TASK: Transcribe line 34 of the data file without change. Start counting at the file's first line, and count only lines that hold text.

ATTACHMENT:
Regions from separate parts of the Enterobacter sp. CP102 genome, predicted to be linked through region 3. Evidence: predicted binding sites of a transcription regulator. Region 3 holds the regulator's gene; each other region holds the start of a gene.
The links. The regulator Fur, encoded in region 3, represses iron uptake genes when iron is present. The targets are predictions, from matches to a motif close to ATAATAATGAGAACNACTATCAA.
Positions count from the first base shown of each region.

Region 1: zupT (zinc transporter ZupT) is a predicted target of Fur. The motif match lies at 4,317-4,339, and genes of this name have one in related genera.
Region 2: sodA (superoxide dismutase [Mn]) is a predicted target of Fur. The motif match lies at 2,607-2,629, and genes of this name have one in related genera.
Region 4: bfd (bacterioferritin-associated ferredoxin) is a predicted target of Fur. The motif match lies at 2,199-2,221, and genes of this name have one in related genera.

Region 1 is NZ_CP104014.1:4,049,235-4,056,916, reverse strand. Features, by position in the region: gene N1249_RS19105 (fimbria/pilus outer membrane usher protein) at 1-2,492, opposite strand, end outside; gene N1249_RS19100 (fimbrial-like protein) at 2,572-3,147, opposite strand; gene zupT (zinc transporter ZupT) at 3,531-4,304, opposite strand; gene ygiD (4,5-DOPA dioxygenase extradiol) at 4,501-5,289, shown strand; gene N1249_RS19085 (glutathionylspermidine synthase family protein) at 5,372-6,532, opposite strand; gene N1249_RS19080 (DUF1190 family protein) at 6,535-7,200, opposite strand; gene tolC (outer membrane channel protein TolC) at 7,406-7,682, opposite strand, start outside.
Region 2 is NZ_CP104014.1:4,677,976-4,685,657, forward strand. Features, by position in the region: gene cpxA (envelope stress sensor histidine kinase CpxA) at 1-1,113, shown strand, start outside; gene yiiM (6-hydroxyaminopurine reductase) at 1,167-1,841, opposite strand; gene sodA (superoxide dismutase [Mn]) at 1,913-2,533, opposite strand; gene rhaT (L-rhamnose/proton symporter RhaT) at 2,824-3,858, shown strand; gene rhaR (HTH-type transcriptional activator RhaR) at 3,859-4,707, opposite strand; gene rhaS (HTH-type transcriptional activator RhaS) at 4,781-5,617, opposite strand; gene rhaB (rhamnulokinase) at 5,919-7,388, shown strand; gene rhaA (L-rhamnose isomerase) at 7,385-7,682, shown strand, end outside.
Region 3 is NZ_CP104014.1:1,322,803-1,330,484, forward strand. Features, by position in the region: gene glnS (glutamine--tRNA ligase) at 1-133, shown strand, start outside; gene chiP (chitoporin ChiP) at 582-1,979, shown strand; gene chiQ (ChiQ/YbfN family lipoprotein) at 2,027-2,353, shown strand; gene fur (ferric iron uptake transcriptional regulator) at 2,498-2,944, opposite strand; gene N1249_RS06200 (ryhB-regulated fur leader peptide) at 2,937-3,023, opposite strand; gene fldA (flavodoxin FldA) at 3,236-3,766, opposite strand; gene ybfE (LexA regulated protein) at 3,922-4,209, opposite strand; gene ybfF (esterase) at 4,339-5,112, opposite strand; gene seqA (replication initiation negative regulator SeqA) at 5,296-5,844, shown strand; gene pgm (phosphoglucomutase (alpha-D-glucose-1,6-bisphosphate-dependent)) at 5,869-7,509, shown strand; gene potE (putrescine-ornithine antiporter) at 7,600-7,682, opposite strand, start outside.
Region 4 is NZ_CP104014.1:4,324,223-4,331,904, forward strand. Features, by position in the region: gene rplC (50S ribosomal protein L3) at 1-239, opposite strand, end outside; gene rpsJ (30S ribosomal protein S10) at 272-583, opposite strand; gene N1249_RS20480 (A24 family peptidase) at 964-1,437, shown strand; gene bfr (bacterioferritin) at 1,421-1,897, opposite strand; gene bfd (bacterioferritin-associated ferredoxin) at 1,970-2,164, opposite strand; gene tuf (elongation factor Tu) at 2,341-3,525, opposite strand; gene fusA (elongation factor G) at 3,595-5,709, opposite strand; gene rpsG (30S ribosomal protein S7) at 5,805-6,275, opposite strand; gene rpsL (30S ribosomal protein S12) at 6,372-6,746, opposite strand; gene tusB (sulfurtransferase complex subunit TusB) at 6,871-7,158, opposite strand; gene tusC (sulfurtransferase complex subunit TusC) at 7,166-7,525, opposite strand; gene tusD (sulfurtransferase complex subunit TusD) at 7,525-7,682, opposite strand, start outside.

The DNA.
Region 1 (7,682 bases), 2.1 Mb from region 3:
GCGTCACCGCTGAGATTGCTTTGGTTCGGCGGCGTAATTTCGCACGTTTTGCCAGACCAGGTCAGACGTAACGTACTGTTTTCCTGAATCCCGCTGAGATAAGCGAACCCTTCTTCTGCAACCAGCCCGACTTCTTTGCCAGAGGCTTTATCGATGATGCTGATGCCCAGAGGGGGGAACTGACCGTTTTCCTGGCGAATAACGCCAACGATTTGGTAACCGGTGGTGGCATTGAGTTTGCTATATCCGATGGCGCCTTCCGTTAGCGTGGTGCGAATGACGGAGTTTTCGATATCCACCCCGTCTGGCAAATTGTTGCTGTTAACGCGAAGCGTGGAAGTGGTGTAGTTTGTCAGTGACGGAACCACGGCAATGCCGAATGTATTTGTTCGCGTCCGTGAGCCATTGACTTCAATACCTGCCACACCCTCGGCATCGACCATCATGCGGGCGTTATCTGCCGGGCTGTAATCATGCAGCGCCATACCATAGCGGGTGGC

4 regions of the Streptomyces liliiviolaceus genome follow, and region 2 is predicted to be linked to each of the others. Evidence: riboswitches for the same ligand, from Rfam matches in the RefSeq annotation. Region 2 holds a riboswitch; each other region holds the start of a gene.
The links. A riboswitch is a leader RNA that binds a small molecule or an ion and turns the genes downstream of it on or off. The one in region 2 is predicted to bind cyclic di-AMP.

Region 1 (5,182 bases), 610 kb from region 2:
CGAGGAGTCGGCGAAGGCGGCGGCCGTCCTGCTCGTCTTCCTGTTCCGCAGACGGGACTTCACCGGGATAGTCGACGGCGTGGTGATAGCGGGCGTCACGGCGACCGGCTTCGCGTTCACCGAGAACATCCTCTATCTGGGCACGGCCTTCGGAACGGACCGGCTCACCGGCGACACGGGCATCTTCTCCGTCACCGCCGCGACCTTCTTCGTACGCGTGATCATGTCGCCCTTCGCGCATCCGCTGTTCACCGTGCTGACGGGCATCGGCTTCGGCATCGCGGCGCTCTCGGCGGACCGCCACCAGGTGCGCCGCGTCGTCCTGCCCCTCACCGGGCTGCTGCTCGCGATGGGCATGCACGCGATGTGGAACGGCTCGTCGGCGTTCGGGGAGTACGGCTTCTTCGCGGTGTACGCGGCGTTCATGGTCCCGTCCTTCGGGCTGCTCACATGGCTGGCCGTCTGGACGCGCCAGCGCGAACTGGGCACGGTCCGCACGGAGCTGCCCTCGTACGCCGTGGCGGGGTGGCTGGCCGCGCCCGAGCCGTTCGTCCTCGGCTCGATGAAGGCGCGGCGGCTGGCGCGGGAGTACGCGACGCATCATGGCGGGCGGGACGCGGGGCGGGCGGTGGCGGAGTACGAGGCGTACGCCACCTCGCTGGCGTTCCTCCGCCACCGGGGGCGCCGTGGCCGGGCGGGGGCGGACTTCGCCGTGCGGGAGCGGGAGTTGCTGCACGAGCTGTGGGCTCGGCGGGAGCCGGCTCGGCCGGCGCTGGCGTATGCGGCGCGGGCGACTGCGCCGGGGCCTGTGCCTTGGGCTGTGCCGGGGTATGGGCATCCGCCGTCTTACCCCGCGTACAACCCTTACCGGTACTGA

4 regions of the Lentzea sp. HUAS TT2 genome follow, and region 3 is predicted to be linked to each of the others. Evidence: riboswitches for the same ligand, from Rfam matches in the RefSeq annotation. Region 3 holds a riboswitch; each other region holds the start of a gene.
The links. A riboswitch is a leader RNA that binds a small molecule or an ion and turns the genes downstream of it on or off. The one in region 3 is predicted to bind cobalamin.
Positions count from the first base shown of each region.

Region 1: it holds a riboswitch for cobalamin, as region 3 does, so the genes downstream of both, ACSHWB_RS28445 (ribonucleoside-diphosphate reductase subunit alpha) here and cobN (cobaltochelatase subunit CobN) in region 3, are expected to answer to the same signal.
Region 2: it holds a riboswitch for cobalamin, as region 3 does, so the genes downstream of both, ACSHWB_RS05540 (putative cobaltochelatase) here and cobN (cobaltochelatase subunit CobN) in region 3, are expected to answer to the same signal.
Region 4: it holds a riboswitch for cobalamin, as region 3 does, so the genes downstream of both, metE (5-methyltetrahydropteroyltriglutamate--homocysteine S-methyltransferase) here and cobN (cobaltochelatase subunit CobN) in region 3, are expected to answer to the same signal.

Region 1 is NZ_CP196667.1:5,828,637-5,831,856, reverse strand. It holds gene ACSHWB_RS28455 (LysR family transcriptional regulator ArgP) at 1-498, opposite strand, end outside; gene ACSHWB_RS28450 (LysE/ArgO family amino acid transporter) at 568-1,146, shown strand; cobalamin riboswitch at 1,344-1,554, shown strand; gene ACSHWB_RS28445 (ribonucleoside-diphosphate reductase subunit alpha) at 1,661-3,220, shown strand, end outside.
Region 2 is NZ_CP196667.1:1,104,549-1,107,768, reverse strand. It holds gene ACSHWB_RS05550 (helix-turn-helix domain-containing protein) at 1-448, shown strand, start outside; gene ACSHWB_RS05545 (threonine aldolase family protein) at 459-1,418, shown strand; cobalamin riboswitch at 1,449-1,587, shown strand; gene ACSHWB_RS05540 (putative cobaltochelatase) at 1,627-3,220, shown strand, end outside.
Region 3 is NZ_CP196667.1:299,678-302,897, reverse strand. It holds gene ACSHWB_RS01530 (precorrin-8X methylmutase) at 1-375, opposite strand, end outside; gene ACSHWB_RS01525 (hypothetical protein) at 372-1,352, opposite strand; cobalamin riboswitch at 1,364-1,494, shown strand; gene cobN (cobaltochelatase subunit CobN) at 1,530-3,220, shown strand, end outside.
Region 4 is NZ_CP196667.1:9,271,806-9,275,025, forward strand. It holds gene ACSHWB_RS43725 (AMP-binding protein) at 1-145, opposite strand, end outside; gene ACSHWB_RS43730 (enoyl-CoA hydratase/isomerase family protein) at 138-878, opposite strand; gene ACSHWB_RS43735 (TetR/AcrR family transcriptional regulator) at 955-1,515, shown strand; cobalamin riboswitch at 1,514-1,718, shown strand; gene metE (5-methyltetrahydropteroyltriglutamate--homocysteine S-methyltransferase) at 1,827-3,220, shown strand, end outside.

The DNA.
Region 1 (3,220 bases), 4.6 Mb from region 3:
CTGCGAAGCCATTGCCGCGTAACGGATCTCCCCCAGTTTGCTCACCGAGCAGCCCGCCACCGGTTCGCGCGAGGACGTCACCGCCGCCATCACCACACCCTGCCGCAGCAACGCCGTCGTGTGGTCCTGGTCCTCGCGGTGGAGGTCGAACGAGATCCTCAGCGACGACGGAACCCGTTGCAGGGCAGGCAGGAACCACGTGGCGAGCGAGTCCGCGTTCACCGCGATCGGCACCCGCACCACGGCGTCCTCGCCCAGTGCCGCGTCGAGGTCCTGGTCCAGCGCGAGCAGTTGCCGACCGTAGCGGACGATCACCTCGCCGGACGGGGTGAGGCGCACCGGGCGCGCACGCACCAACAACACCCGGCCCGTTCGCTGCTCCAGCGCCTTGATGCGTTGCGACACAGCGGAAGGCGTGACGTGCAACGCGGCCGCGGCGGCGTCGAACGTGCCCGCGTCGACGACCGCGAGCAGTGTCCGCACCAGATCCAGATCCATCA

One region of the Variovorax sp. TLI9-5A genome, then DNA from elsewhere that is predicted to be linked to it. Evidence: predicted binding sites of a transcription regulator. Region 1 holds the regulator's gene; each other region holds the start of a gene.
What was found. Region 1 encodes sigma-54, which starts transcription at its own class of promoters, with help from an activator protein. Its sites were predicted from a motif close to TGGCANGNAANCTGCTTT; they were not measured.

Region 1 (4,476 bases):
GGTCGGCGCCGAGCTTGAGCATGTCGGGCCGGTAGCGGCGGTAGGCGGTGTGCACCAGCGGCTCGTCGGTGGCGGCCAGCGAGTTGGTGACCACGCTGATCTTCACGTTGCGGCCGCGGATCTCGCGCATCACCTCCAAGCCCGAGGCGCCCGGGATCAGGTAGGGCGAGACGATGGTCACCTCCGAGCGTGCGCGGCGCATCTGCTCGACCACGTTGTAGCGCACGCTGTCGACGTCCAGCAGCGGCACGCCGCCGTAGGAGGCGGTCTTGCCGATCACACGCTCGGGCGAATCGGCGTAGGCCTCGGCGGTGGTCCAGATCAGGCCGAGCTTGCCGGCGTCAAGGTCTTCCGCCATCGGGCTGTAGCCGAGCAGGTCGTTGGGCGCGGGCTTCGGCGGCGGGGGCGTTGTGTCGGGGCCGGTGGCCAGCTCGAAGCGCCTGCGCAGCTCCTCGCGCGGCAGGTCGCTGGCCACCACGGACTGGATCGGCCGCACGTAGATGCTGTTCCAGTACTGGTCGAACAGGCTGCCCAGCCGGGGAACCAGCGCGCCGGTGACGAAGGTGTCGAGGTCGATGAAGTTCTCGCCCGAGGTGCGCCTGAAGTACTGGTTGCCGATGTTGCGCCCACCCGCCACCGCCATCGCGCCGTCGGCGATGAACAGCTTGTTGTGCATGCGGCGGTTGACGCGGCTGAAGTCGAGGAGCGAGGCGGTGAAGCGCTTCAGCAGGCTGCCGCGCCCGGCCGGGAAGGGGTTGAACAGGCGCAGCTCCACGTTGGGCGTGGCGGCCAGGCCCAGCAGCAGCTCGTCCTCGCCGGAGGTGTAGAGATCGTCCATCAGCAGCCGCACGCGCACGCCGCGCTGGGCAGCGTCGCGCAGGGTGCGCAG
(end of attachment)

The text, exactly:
GGTCGGCGCCGAGCTTGAGCATGTCGGGCCGGTAGCGGCGGTAGGCGGTGTGCACCAGCGGCTCGTCGGTGGCGGCCAGCGAGTTGGTGACCACGCTGATCTTCACGTTGCGGCCGCGGATCTCGCGCATCACCTCCAAGCCCGAGGCGCCCGGGATCAGGTAGGGCGAGACGATGGTCACCTCCGAGCGTGCGCGGCGCATCTGCTCGACCACGTTGTAGCGCACGCTGTCGACGTCCAGCAGCGGCACGCCGCCGTAGGAGGCGGTCTTGCCGATCACACGCTCGGGCGAATCGGCGTAGGCCTCGGCGGTGGTCCAGATCAGGCCGAGCTTGCCGGCGTCAAGGTCTTCCGCCATCGGGCTGTAGCCGAGCAGGTCGTTGGGCGCGGGCTTCGGCGGCGGGGGCGTTGTGTCGGGGCCGGTGGCCAGCTCGAAGCGCCTGCGCAGCTCCTCGCGCGGCAGGTCGCTGGCCACCACGGACTGGATCGGCCGCACGTAGATGCTGTTCCAGTACTGGTCGAACAGGCTGCCCAGCCGGGGAACCAGCGCGCCGGTGACGAAGGTGTCGAGGTCGATGAAGTTCTCGCCCGAGGTGCGCCTGAAGTACTGGTTGCCGATGTTGCGCCCACCCGCCACCGCCATCGCGCCGTCGGCGATGAACAGCTTGTTGTGCATGCGGCGGTTGACGCGGCTGAAGTCGAGGAGCGAGGCGGTGAAGCGCTTCAGCAGGCTGCCGCGCCCGGCCGGGAAGGGGTTGAACAGGCGCAGCTCCACGTTGGGCGTGGCGGCCAGGCCCAGCAGCAGCTCGTCCTCGCCGGAGGTGTAGAGATCGTCCATCAGCAGCCGCACGCGCACGCCGCGCTGGGCAGCGTCGCGCAGGGTGCGCAG